The most recent Federal Motor Carrier Safety Administration (FMCSA) roadside inspection data showed alarming results as the ELD mandate implementation date approaches. In the fiscal year 2017, which ended on September 30, roadside driver inspections and violations increased by just less than one percent, but the number of violations that resulted in an out-of-service (OOS) order increased by 4.5 percent — the highest since 2014.
According to the FMCSA’s Analysis and Information Online portal, roadside inspections are examinations conducted by the Motor Carrier Safety Assistance Program (MCSAP) inspectors on commercial motor vehicles (CMVs) and/or drivers.
The MCSAP inspectors check CMVs and drivers to determine if they comply with the Federal Motor Carrier Safety Regulations and/or Hazardous Materials Regulations.
If serious violations are found during an inspection, the driver or CMV is issued an out-of-service (OOS) order. Violations should then be rectified before the driver or vehicle can resume normal operations.
The data from the FMCSA’s Motor Carrier Management Information System (MCMIS) revealed that false driver log violations rose by 4,420 to 41,058 in the fiscal year 2017.
The MCMIS information was last updated on October 27.
The FMCSA’s roadside inspection data showed that 4.4 percent of the fiscal year 2017 violations were due to falsifying logbooks.
The data also revealed the following:
Considering how the ELD implementation date is just around the corner, shippers should take the rising number of false log violations as a warning. They are encouraged by logistics and trucking executives to consider the hours available to drivers when carving out their transit times and shipping schedules.
With the FMCSA’s latest data revealing a 20 percent rise in the number of false driver log violations over five years, a former FMCSA official described the situation as “a false log epidemic.”
“I think false logs have been an epidemic, from the 1930s until right now.” said the former FMCSA investigator John Seidl.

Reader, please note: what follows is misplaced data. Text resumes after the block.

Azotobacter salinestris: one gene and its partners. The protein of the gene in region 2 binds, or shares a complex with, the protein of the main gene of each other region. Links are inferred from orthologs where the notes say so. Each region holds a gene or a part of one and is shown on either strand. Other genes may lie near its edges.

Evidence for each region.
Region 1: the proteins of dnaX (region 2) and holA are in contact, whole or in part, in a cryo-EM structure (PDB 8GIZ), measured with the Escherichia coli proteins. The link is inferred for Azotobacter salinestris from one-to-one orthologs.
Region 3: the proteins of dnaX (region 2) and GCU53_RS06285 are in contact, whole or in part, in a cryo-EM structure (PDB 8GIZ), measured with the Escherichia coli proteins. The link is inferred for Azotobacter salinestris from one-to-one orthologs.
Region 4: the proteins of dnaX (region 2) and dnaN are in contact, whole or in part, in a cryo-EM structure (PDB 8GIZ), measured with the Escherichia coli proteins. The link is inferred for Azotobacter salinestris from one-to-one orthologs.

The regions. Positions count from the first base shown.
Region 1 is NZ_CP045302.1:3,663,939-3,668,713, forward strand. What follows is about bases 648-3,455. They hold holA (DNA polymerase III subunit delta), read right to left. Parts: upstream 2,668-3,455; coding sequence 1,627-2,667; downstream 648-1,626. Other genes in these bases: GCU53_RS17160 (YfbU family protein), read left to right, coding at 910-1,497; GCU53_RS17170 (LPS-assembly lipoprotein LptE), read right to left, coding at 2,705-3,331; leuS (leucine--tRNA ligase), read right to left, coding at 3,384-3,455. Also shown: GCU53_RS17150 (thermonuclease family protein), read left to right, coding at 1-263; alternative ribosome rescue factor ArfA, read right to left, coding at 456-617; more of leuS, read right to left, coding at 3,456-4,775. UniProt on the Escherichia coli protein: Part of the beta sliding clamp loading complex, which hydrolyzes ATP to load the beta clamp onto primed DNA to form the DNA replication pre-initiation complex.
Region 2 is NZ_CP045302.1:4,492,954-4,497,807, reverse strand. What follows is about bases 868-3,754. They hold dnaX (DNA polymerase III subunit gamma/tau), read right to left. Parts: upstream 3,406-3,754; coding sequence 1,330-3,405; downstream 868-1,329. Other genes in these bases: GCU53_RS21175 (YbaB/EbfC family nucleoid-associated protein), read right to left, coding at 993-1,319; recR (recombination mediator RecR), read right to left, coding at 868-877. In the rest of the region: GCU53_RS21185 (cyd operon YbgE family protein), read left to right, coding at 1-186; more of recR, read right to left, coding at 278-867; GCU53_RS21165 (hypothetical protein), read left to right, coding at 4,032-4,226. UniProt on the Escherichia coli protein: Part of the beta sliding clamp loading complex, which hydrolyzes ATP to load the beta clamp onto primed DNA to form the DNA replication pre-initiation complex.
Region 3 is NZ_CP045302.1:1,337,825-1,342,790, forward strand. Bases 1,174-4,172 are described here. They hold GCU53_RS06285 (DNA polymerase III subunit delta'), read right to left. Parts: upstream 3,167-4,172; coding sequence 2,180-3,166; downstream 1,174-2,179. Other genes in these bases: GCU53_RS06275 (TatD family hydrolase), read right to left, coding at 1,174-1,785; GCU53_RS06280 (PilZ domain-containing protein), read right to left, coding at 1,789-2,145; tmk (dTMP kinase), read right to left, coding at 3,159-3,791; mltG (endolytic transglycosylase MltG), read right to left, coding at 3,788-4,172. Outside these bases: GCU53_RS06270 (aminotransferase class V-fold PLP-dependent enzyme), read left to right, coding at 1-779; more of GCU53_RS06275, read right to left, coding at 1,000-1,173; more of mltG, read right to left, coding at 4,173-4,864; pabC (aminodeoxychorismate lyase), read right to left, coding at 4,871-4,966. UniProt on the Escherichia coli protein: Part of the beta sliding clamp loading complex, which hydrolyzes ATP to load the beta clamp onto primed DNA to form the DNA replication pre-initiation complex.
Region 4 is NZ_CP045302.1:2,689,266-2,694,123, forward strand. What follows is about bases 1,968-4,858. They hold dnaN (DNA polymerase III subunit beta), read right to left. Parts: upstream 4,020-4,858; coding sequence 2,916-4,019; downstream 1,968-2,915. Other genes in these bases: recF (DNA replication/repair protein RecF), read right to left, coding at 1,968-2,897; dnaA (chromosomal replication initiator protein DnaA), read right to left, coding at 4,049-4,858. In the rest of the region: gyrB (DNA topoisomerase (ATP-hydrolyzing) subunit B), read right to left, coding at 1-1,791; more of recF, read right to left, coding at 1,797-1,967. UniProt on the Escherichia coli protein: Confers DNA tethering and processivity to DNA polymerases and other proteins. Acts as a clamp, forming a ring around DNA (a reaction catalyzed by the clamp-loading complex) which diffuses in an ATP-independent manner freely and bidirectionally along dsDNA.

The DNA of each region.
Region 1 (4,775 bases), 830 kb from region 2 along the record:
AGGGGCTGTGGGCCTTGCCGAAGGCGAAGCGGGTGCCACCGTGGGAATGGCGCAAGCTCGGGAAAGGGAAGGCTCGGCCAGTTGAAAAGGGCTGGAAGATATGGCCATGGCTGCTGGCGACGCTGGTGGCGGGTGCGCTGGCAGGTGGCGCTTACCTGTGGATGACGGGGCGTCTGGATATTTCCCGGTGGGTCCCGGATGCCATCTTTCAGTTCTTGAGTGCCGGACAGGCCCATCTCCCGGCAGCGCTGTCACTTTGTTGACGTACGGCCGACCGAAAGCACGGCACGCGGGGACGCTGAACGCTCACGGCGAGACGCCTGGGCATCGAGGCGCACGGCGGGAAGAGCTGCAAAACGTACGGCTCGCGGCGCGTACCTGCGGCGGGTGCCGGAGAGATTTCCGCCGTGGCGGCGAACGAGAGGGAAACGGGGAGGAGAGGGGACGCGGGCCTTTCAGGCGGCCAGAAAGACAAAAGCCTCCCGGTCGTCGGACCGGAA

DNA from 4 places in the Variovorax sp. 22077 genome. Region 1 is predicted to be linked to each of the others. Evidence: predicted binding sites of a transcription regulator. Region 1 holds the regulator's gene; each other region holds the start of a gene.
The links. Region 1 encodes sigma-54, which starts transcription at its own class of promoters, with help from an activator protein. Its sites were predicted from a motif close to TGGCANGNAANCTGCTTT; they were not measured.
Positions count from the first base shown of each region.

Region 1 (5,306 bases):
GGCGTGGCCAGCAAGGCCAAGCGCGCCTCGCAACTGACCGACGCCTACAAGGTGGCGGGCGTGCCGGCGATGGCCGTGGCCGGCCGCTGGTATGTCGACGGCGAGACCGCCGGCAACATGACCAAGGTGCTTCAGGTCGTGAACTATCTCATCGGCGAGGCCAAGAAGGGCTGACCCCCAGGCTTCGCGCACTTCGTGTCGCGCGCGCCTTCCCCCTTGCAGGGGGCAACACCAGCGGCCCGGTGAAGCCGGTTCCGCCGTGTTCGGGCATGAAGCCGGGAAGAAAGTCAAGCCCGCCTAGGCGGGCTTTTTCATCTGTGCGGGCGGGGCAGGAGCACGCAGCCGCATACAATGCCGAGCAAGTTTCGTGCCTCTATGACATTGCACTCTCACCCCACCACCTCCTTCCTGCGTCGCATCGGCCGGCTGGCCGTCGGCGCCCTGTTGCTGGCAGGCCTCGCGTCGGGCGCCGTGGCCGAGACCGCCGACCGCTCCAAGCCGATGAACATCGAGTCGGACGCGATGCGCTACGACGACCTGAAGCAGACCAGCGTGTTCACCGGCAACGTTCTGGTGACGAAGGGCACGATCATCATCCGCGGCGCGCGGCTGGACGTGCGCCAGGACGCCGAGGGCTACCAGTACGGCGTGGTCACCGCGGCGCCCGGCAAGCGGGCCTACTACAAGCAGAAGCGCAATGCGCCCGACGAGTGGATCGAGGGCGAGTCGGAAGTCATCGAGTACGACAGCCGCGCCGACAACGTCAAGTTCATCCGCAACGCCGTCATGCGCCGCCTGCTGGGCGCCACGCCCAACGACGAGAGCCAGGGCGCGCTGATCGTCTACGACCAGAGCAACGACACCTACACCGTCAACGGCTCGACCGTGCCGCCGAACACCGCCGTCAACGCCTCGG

Seidl, who now works as a transportation consultant with Integrated Risk Solutions, also said in the JOC Inland Distribution Conference on November 8 that the ELD mandate will reduce the daily driving time for drivers who constantly stretch their hours of service (HOS) by falsifying their logs.
Seidl added that truck drivers and haulers that have not yet installed ELDs “are most likely the biggest offenders in terms of false logs.”
The significant number of false log violations only underlines why the government was in the right direction when it pushed for the ELD mandate. With the help of ELDs, the trucking industry can address false or erroneous driver logbook entries, which has been a decades-long problem.
The final ELD rule is all set to take effect on December 18, 2017.
Meanwhile, the MCMIS data also showed that the number of citations issued to drivers for failing to keep their logs up to date went by 16.8 percent to 51,258. That number was a huge drop from the fiscal year 2014 when 90,604 violations were reported by the FMCSA.
The number of violations related to log keeping and HOS — including driving beyond 11 hours — also dropped, while citations for falsifying logs went up. It could not be determined, however, if the reported decrease in HOS violations is factual or whether the actual pattern is a result of log falsification.
The number of drivers that were issued a citation for failing to keep a log rose to 10.1 percent in the fiscal year 2017, after remaining the same for three years.
On the other hand, the inspection data showed that the overall number of log and HOS violations that merited more than 10,000 citations across America went down by 3.5 percent in the last fiscal year — from 441,262 to 426,026.
The FMCSA’s inspection data showed that the number has decreased in each of the last four fiscal years.
The comment made by the former FMCSA investigator, John Seidl, is quite telling.
If he views truckers who are without ELDs as “most likely the biggest offenders in terms of false logs,” it’s likely that other influential trucking personalities share the same opinion.
This negative perception can pose even more problems for fleets and owner-operators if road inspectors hold the same opinion as Seidl’s. Inspectors will likely be more critical when it comes to inspecting CMVs without ELDs.
Carriers should install compliant electronic logging devices as soon as possible. After all, the ELD mandate compliance deadline is less than a week away from now.